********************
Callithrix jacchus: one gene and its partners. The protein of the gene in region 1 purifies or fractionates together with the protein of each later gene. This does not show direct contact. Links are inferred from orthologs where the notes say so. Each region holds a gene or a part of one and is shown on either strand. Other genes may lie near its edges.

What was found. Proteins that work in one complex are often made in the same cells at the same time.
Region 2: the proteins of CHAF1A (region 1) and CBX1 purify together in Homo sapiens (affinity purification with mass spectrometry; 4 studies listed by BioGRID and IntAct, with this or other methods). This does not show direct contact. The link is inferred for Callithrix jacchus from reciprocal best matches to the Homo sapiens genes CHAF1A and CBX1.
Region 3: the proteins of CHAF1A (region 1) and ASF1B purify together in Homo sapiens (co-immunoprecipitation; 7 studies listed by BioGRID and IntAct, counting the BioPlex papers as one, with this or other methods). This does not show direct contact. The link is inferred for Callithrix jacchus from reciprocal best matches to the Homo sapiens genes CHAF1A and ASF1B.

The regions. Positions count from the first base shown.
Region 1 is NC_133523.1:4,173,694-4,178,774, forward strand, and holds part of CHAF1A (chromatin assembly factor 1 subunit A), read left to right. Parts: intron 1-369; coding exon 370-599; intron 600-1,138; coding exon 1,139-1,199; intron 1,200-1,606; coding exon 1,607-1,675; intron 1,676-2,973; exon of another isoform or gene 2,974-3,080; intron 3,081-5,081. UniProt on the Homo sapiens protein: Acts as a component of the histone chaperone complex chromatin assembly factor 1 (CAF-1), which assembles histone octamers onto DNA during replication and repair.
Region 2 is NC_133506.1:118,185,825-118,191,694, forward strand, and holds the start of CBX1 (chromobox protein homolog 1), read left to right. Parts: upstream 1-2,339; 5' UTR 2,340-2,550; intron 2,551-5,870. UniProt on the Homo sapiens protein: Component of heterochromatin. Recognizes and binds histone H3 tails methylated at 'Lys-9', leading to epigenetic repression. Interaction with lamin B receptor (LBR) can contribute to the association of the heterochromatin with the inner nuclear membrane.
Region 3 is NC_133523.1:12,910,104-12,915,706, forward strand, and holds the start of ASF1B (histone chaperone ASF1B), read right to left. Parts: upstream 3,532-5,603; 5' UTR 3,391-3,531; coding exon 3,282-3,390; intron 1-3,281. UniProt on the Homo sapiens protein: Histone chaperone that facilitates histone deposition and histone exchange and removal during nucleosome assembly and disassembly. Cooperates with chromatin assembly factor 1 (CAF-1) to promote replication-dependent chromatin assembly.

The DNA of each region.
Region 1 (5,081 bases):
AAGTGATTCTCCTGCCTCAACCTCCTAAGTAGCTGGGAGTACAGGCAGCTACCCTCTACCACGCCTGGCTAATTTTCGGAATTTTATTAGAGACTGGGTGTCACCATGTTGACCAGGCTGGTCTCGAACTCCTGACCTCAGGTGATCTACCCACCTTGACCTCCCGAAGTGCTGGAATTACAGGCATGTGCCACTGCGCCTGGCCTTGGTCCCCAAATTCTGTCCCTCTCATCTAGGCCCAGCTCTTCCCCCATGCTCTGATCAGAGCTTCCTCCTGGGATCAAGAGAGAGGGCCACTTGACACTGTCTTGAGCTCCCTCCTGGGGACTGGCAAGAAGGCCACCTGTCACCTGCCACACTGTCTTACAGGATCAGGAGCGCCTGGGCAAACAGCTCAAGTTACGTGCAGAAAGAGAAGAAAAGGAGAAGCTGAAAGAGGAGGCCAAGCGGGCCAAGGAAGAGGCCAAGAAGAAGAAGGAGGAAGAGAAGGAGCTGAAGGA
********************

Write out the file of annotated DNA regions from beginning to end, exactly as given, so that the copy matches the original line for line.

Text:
Callithrix jacchus: one gene and its partners. The protein of the gene in region 1 purifies or fractionates together with the protein of each later gene. This does not show direct contact. Links are inferred from orthologs where the notes say so. Each region holds a gene or a part of one and is shown on either strand. Other genes may lie near its edges.

What was found. Proteins that work in one complex are often made in the same cells at the same time.
Region 2: the proteins of CHAF1A (region 1) and CBX1 purify together in Homo sapiens (affinity purification with mass spectrometry; 4 studies listed by BioGRID and IntAct, with this or other methods). This does not show direct contact. The link is inferred for Callithrix jacchus from reciprocal best matches to the Homo sapiens genes CHAF1A and CBX1.
Region 3: the proteins of CHAF1A (region 1) and ASF1B purify together in Homo sapiens (co-immunoprecipitation; 7 studies listed by BioGRID and IntAct, counting the BioPlex papers as one, with this or other methods). This does not show direct contact. The link is inferred for Callithrix jacchus from reciprocal best matches to the Homo sapiens genes CHAF1A and ASF1B.

The regions. Positions count from the first base shown.
Region 1 is NC_133523.1:4,173,694-4,178,774, forward strand, and holds part of CHAF1A (chromatin assembly factor 1 subunit A), read left to right. Parts: intron 1-369; coding exon 370-599; intron 600-1,138; coding exon 1,139-1,199; intron 1,200-1,606; coding exon 1,607-1,675; intron 1,676-2,973; exon of another isoform or gene 2,974-3,080; intron 3,081-5,081. UniProt on the Homo sapiens protein: Acts as a component of the histone chaperone complex chromatin assembly factor 1 (CAF-1), which assembles histone octamers onto DNA during replication and repair.
Region 2 is NC_133506.1:118,185,825-118,191,694, forward strand, and holds the start of CBX1 (chromobox protein homolog 1), read left to right. Parts: upstream 1-2,339; 5' UTR 2,340-2,550; intron 2,551-5,870. UniProt on the Homo sapiens protein: Component of heterochromatin. Recognizes and binds histone H3 tails methylated at 'Lys-9', leading to epigenetic repression. Interaction with lamin B receptor (LBR) can contribute to the association of the heterochromatin with the inner nuclear membrane.
Region 3 is NC_133523.1:12,910,104-12,915,706, forward strand, and holds the start of ASF1B (histone chaperone ASF1B), read right to left. Parts: upstream 3,532-5,603; 5' UTR 3,391-3,531; coding exon 3,282-3,390; intron 1-3,281. UniProt on the Homo sapiens protein: Histone chaperone that facilitates histone deposition and histone exchange and removal during nucleosome assembly and disassembly. Cooperates with chromatin assembly factor 1 (CAF-1) to promote replication-dependent chromatin assembly.

The DNA of each region.
Region 1 (5,081 bases):
AAGTGATTCTCCTGCCTCAACCTCCTAAGTAGCTGGGAGTACAGGCAGCTACCCTCTACCACGCCTGGCTAATTTTCGGAATTTTATTAGAGACTGGGTGTCACCATGTTGACCAGGCTGGTCTCGAACTCCTGACCTCAGGTGATCTACCCACCTTGACCTCCCGAAGTGCTGGAATTACAGGCATGTGCCACTGCGCCTGGCCTTGGTCCCCAAATTCTGTCCCTCTCATCTAGGCCCAGCTCTTCCCCCATGCTCTGATCAGAGCTTCCTCCTGGGATCAAGAGAGAGGGCCACTTGACACTGTCTTGAGCTCCCTCCTGGGGACTGGCAAGAAGGCCACCTGTCACCTGCCACACTGTCTTACAGGATCAGGAGCGCCTGGGCAAACAGCTCAAGTTACGTGCAGAAAGAGAAGAAAAGGAGAAGCTGAAAGAGGAGGCCAAGCGGGCCAAGGAAGAGGCCAAGAAGAAGAAGGAGGAAGAGAAGGAGCTGAAGGA